'boolField': True,
                'int16Field': 32767,
                'int32Field': i + 2,
                'int64Field': 1234567890123,
                'realField': 1.23,
                'floatField': 1.2,
                'strField': 'foo',
                'strNullField': None,
                'binaryField': b'\x01\x00\x02',
                'timeField': '12:34:56.789',
                'dateField': '2017-04-26',
                'datetimeField': '2017-04-26T12:34:56.789Z'}

            yield {"type": "OGRFeature",
                "id": i + 1,
                "fields": properties,
                "geometry_fields": {"geomField": "POINT(2 49)"},
                "style": "SYMBOL(a:0)" if i % 2 == 0 else None,

    # Optional
    # def feature_by_id(self, fid):
    #    return {}

class Dataset(BaseDataset):

    # Optional, but implementations will generally need it
    def __init__(self, filename):
        # If the layers member is set, layer_count() and layer() will not be used
        self.layers = [Layer()]
        self.metadata = {'foo': 'bar'}

    # Optional, called on native object destruction
    def __del__(self):

    # Optional. Only to be usd if self.metadata field is not defined
    # def metadata(self, domain):
    #    if domain is None:
    #        return {'foo': 'bar'}
    #    return None

    # Required, unless a layers attribute is set in __init__
    # def layer_count(self):
    #    return len(self.layers)

    # Required, unless a layers attribute is set in __init__
    # def layer(self, idx):
    #    return self.layers[idx]

# Required: class deriving from BaseDriver
class Driver(BaseDriver):

    # Optional. Called the first time the driver is loaded
    def __init__(self):

    # Required
    def identify(self, filename, first_bytes, open_flags, open_options={}):
        return filename == 'DUMMY:'

    # Required
    def open(self, filename, first_bytes, open_flags, open_options={}):
        if not self.identify(filename, first_bytes, open_flags):
            return None
        return Dataset(filename)

Other examples:

Limitations and scope

  • Vector and read-only for now. This could later be extended of course.

  • No connection between the Python code of the plugin and the OGR Python API that is built on top of SWIG. This does not appear to be doable in a reasonable way. Nothing prevents people from using the GDAL/OGR/OSR Python API but the objects exchanged between the OGR core and the Python code will not be OGR Python SWIG objects. A typical example is that a plugin will return its CRS as a string (WKT, PROJSON, or deprecated PROJ.4 string), but not as a osgeo.osr.SpatialReference object. But it is possible to use the osgeo.osr.SpatialReference API to generate this WKT string.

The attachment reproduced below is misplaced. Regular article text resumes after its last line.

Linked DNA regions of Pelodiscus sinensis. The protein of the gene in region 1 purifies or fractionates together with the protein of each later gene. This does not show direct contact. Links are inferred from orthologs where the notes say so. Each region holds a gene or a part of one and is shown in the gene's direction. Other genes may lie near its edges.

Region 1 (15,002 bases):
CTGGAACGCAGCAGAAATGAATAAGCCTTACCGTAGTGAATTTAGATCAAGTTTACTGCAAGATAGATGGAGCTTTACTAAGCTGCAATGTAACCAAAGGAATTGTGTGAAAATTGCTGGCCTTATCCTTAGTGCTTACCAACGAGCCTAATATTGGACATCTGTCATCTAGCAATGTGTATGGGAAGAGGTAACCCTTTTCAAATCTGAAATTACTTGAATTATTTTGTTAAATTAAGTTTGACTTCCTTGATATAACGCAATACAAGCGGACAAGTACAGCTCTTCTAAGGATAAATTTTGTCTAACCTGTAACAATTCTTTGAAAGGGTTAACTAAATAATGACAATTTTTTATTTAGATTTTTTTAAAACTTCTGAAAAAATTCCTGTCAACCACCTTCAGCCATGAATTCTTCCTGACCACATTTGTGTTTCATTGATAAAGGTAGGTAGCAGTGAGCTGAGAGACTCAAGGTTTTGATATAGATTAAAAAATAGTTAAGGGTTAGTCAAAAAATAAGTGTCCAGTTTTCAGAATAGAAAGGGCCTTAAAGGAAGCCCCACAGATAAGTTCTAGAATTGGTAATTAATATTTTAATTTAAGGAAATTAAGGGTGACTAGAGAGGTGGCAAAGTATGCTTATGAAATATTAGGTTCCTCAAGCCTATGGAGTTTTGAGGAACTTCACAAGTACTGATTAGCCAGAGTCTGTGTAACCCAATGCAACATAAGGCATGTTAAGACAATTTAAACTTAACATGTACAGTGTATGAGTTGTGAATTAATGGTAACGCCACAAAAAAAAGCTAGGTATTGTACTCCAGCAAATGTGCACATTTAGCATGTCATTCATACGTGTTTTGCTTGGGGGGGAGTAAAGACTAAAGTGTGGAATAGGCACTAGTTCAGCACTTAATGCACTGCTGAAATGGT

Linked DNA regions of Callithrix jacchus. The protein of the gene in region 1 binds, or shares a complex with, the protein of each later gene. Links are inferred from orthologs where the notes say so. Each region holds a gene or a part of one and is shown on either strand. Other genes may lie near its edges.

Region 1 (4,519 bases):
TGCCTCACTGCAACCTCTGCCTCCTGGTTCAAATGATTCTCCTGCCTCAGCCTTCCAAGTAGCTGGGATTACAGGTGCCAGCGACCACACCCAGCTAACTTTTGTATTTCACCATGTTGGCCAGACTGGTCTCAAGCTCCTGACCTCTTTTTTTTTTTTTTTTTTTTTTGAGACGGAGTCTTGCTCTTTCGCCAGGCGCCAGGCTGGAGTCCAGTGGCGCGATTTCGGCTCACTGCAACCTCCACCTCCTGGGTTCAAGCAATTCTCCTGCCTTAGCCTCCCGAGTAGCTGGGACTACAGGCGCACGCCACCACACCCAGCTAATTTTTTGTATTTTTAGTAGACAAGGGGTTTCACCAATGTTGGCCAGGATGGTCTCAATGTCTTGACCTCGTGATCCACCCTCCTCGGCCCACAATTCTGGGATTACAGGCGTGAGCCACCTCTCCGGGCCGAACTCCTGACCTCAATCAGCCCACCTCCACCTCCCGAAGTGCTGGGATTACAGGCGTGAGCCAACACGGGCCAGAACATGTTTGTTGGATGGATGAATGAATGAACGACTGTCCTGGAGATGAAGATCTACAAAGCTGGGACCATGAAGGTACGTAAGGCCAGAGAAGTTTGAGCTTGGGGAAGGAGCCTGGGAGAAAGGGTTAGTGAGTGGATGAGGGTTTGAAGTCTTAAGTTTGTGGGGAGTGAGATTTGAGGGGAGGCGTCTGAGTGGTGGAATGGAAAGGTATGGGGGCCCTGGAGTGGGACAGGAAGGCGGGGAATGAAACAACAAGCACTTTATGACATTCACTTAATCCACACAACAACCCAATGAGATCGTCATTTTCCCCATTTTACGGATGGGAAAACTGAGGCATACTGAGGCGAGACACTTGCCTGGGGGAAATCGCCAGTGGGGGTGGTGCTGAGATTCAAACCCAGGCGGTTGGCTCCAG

• This RFC does not try to cover the management of Python dependencies. It is up to the user to do the needed “pip install” or whatever Python package management solution it uses.

  • The Python “Global Interpreter Lock” is held in the Python drivers, as required for safe use of Python. Consequently scaling of such drivers is limited.

  • Given the above restrictions, this will remain an “experimental” feature and the GDAL project will not accept such Python drivers to be included in the GDAL repository. This is similar to the situation of the QGIS project that allows Python plugins outside of the main QGIS repository. If a QGIS plugin want to be moved into the main repository, it has to be converted to C++. The rationale for this is that the correctness of the Python code can mostly be checked at runtime, whereas C++ benefits from static analysis (at compile time, and other checkers). In the context of GDAL, this rationale also applies. GDAL drivers are also stress-tested by the OSS Fuzz infrastructure, and that requires them to be written in C++.

  • The interface between the C++ and Python code might break between GDAL feature releases. In that case we will increment the expected API version number to avoid loading incompatible Python drivers. We will likely not make any effort to be able to deal with plugins of incompatible (previous) API version.

SWIG binding changes


Security implications

Similar to the existing native code plugin mechanism of GDAL. If the user defines the GDAL_PYTHON_DRIVER_PATH environment variable or GDAL_DRIVER_PATH, annd put .py scripts in them (or in {prefix}/lib/gdalplugins/python as a fallback), they will be executed.

However, opening a .py file with GDALOpen() or similar mechanisms will not lead to its execution, so this is safe for normal GDAL usage.

The GDAL_NO_AUTOLOAD compile time #define, already used to disable loading of native plugins, is also honoured to disable the loading of Python plugins.

Performance impact

If no .py script exists in the researched location, the performance impact on GDALAllRegister() should be within the noise.

Backward compatibility

No backward incompatibility. Only functionality addition.


A tutorial will be added to explain how to write such a Python driver: https://github.com/rouault/gdal/blob/pythondrivers/gdal/doc/source/tutorials/vector_python_driver.rst


The gdalautotest suite will be extended with the above test Python driver, and a few error cases: https://github.com/rouault/gdal/blob/pythondrivers/autotest/ogr/ogr_pythondrivers.py

Voting history

  • +1 from EvenR, JukkaR, MateuzL, DanielM

  • -0 from SeanG

  • +0 from HowardB